Brexit tour summit
Musicians protesting against Brexit in 2019. CREDIT: Richard Baker/Getty Images

Smith said that the government needed to realise that these matters were not about “immigration, taking back control, or trying to curtail who can come and go” but purely about trade and business for one of our most valuable exports.

“These are business transactions and we’re stifling some of our most lucrative industries at a time when we’re facing a cost of living crisis, galloping inflation, soaring energy and food bills,” she said. “One of the levers our government could pull, but is refusing to, is to reduce trade barriers for various sectors, most notably music.”

She added that she was “not optimistic” about these issues being solved in the year ahead, especially after the ongoing Tory leadership contest to find the next Prime Minister.

“The two candidates to replace Boris Johnson as prime minister have far more in common than they want us to believe,” she argued. “They are both wholly committed to a very, very hard form of Brexit. They are pushing through the Northern Ireland protocol bill. That might sound like it won’t impact touring musicians, but it has such a fundamental impact on Britain’s soft power and how we’re seen in the world.

“If we tear up an international treaty that we negotiated and signed just a couple of years ago and walk away from that, then we can’t be trusted. I can’t be optimistic while these guys are in Number 10. That’s why we need a General Election, and we need the opposition parties to work together to get rid of the Conservatives.”

The crowd for Florence + The Machine at Mad Cool 2022. Credit: Andy Ford for NME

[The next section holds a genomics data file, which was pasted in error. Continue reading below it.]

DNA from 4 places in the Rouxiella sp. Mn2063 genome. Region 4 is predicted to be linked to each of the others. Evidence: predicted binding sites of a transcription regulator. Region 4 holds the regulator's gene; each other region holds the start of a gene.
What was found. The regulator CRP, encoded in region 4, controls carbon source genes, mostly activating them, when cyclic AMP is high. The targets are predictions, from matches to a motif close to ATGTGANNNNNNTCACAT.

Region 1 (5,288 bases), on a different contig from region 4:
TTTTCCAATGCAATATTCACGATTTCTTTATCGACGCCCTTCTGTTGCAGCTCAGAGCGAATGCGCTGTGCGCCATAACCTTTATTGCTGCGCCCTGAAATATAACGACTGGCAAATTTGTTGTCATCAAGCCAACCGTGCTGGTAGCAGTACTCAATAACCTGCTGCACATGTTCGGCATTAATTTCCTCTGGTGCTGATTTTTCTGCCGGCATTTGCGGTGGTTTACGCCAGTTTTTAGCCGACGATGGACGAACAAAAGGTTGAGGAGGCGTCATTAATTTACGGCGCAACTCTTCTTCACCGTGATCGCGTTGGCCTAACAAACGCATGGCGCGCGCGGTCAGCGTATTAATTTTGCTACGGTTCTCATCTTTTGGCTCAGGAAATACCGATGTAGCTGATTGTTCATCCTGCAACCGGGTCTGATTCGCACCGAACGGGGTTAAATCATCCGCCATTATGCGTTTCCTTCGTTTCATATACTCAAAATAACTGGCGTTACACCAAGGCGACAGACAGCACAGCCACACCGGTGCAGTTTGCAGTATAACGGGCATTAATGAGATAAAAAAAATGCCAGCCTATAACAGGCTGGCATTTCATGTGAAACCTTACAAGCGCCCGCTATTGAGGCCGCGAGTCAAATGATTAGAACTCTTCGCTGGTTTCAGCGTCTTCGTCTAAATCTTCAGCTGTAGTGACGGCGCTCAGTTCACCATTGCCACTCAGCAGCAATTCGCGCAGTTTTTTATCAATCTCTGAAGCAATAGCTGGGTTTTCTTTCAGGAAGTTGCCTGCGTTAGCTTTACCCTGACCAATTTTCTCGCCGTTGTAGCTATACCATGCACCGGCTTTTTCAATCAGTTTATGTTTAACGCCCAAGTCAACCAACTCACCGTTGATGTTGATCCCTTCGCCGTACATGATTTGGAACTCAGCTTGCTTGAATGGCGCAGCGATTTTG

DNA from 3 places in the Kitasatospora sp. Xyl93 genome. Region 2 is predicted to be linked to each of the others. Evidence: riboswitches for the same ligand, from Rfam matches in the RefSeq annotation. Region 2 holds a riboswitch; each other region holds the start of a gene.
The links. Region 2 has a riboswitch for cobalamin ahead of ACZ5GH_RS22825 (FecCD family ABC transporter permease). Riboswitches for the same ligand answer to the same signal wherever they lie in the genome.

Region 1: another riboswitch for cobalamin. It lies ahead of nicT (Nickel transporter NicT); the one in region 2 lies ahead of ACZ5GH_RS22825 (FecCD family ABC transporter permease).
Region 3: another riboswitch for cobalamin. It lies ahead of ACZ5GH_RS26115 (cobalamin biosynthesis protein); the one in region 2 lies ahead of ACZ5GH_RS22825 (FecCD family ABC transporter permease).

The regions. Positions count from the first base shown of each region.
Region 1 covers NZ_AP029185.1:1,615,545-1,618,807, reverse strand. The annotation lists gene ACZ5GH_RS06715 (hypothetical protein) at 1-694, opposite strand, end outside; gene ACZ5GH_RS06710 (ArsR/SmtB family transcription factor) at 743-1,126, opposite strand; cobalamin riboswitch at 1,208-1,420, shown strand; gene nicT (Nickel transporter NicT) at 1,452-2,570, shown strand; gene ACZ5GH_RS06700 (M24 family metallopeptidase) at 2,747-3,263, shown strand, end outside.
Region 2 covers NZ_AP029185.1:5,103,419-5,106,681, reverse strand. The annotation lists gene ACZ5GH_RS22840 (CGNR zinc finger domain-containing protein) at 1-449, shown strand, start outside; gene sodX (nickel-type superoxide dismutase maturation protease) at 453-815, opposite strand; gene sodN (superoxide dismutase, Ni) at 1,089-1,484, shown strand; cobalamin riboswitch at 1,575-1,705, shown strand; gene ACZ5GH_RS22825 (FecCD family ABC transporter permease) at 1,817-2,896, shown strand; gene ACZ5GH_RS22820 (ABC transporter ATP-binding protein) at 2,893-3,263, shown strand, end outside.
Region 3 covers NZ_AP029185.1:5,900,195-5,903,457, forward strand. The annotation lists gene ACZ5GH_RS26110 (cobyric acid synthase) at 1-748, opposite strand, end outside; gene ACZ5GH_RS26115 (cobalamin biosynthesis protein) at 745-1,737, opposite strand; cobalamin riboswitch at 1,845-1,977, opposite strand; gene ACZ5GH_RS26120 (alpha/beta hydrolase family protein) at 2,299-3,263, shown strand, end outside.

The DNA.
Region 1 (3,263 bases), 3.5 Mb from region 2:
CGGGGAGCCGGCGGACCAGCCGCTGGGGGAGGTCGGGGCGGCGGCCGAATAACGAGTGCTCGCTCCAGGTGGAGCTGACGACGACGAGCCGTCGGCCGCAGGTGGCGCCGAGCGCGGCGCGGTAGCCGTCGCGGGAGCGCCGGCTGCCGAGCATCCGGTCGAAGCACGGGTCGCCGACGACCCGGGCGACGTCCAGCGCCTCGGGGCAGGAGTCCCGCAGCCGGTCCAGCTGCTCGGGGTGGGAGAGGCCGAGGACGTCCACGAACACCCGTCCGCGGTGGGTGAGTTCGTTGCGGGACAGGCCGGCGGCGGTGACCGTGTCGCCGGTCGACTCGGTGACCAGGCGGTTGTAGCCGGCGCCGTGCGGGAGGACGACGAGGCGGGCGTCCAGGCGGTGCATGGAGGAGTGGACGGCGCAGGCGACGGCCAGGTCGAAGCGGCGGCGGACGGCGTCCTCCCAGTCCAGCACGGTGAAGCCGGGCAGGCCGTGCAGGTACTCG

The crowd for Florence + The Machine at Mad Cool 2022. Credit: Andy Ford for NME

Smith was among the many figures NME spoke to who hoped that the government would adopt the recommendations of the recent report from the All-Party Parliamentary Group on Music, which she said held “reasonable, practical and forward-looking solutions that the government can implement easily”. Jon Collins, CEO of the music body LIVE, agreed.

Collins told NME how most positive moves towards Brexit touring solutions had come from the industry themselves and that the government needed to step up.

“Coming off the back of COVID, why have we suddenly found ourselves in a situation where it’s harder for much in-demand UK artists and our world-class technicians, haulage companies and everything that’s built up around our live music scene to get out there, play and delight crowds across Europe?” he asked. “We do find a way, as the live music industry are experts at overcoming obstacles – but a particular concern is the damage that is being done at the moment; particularly with those younger emerging bands who don’t have the same or any of the resources of your more established artists.